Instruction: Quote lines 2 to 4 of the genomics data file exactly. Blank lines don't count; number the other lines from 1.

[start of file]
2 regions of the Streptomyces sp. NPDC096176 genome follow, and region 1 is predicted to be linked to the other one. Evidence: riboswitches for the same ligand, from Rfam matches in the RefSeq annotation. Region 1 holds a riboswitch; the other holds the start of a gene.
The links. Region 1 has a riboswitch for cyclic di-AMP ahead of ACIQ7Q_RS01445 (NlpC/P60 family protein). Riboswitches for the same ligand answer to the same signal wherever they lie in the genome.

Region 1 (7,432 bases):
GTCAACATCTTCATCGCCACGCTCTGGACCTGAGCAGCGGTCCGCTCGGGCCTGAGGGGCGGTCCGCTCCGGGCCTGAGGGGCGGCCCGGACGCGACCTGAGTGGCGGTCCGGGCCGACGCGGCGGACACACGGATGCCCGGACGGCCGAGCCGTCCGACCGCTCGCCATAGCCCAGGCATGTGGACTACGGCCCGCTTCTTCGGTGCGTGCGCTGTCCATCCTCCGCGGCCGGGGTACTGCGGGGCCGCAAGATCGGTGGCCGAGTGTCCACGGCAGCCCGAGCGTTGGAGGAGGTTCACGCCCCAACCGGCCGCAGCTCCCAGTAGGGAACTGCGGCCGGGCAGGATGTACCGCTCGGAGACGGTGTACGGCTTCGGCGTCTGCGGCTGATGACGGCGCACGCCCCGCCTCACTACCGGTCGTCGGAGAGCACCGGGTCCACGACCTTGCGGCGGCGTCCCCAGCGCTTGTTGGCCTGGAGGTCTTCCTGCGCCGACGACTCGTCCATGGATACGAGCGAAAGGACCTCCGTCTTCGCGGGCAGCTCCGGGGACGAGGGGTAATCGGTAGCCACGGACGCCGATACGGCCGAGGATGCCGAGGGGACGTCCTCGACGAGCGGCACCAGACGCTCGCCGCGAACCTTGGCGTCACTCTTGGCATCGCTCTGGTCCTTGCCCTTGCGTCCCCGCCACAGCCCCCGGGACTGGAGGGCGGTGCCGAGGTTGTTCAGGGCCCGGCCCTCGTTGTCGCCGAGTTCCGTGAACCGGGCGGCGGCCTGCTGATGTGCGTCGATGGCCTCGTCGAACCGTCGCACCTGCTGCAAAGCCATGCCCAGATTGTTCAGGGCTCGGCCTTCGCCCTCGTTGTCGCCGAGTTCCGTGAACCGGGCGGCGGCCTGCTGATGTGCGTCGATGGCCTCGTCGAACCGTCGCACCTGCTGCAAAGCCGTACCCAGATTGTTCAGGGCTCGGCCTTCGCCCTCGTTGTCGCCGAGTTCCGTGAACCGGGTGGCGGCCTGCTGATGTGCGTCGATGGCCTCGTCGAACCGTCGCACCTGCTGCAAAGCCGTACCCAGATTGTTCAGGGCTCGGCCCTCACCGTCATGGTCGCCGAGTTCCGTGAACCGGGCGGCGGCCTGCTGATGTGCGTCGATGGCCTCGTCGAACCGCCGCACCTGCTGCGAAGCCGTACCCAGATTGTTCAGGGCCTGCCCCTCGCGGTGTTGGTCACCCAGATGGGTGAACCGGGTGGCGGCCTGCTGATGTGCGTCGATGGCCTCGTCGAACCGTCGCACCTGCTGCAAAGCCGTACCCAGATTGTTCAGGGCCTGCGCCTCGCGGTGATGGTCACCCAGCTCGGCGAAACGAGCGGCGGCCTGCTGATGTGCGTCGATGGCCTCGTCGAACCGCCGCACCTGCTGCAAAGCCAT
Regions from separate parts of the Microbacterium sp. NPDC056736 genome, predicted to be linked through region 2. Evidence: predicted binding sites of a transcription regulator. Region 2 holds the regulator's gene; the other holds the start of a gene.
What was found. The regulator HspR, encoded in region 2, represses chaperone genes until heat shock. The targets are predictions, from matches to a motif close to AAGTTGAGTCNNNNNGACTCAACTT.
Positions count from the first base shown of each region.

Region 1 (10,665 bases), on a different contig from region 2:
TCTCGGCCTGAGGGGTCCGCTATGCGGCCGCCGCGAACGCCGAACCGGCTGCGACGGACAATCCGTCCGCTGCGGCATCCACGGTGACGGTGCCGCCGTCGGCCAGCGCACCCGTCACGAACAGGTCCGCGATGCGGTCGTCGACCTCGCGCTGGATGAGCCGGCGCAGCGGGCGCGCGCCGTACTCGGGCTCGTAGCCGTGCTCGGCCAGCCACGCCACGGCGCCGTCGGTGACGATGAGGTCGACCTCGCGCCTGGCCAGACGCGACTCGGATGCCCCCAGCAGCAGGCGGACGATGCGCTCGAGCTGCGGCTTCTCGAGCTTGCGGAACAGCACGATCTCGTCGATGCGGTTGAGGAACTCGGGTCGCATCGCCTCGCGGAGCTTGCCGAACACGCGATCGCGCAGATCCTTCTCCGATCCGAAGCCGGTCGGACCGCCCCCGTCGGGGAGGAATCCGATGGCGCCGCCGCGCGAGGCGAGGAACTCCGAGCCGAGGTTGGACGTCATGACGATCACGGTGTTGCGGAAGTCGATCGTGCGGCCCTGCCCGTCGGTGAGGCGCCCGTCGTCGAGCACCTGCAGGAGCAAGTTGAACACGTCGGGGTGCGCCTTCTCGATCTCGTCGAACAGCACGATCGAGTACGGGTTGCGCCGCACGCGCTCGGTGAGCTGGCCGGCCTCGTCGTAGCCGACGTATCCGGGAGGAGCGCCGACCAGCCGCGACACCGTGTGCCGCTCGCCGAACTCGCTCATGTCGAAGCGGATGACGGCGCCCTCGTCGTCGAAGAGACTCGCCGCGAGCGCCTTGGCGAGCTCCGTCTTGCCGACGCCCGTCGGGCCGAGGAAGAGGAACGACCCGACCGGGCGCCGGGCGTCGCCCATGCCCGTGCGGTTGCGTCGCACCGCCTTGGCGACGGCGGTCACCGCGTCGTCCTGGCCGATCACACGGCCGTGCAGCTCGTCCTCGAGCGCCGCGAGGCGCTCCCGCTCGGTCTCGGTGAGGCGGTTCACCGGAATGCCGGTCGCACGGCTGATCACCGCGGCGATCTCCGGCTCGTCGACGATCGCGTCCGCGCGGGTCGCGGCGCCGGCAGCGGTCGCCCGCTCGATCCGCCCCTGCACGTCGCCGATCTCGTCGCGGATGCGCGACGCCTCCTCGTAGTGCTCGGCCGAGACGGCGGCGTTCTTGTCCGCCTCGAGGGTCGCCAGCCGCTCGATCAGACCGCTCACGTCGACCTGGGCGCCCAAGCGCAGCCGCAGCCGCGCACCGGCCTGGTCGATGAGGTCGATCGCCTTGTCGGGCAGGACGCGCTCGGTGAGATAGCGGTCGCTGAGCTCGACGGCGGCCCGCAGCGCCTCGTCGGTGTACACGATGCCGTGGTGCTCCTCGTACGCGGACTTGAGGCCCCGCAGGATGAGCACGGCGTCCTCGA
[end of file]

The links. Region 1 has a riboswitch for cyclic di-AMP ahead of ACIQ7Q_RS01445 (NlpC/P60 family protein). Riboswitches for the same ligand answer to the same signal wherever they lie in the genome.

Region 1 (7,432 bases):
GTCAACATCTTCATCGCCACGCTCTGGACCTGAGCAGCGGTCCGCTCGGGCCTGAGGGGCGGTCCGCTCCGGGCCTGAGGGGCGGCCCGGACGCGACCTGAGTGGCGGTCCGGGCCGACGCGGCGGACACACGGATGCCCGGACGGCCGAGCCGTCCGACCGCTCGCCATAGCCCAGGCATGTGGACTACGGCCCGCTTCTTCGGTGCGTGCGCTGTCCATCCTCCGCGGCCGGGGTACTGCGGGGCCGCAAGATCGGTGGCCGAGTGTCCACGGCAGCCCGAGCGTTGGAGGAGGTTCACGCCCCAACCGGCCGCAGCTCCCAGTAGGGAACTGCGGCCGGGCAGGATGTACCGCTCGGAGACGGTGTACGGCTTCGGCGTCTGCGGCTGATGACGGCGCACGCCCCGCCTCACTACCGGTCGTCGGAGAGCACCGGGTCCACGACCTTGCGGCGGCGTCCCCAGCGCTTGTTGGCCTGGAGGTCTTCCTGCGCCGACGACTCGTCCATGGATACGAGCGAAAGGACCTCCGTCTTCGCGGGCAGCTCCGGGGACGAGGGGTAATCGGTAGCCACGGACGCCGATACGGCCGAGGATGCCGAGGGGACGTCCTCGACGAGCGGCACCAGACGCTCGCCGCGAACCTTGGCGTCACTCTTGGCATCGCTCTGGTCCTTGCCCTTGCGTCCCCGCCACAGCCCCCGGGACTGGAGGGCGGTGCCGAGGTTGTTCAGGGCCCGGCCCTCGTTGTCGCCGAGTTCCGTGAACCGGGCGGCGGCCTGCTGATGTGCGTCGATGGCCTCGTCGAACCGTCGCACCTGCTGCAAAGCCATGCCCAGATTGTTCAGGGCTCGGCCTTCGCCCTCGTTGTCGCCGAGTTCCGTGAACCGGGCGGCGGCCTGCTGATGTGCGTCGATGGCCTCGTCGAACCGTCGCACCTGCTGCAAAGCCGTACCCAGATTGTTCAGGGCTCGGCCTTCGCCCTCGTTGTCGCCGAGTTCCGTGAACCGGGTGGCGGCCTGCTGATGTGCGTCGATGGCCTCGTCGAACCGTCGCACCTGCTGCAAAGCCGTACCCAGATTGTTCAGGGCTCGGCCCTCACCGTCATGGTCGCCGAGTTCCGTGAACCGGGCGGCGGCCTGCTGATGTGCGTCGATGGCCTCGTCGAACCGCCGCACCTGCTGCGAAGCCGTACCCAGATTGTTCAGGGCCTGCCCCTCGCGGTGTTGGTCACCCAGATGGGTGAACCGGGTGGCGGCCTGCTGATGTGCGTCGATGGCCTCGTCGAACCGTCGCACCTGCTGCAAAGCCGTACCCAGATTGTTCAGGGCCTGCGCCTCGCGGTGATGGTCACCCAGCTCGGCGAAACGAGCGGCGGCCTGCTGATGTGCGTCGATGGCCTCGTCGAACCGCCGCACCTGCTGCAAAGCCAT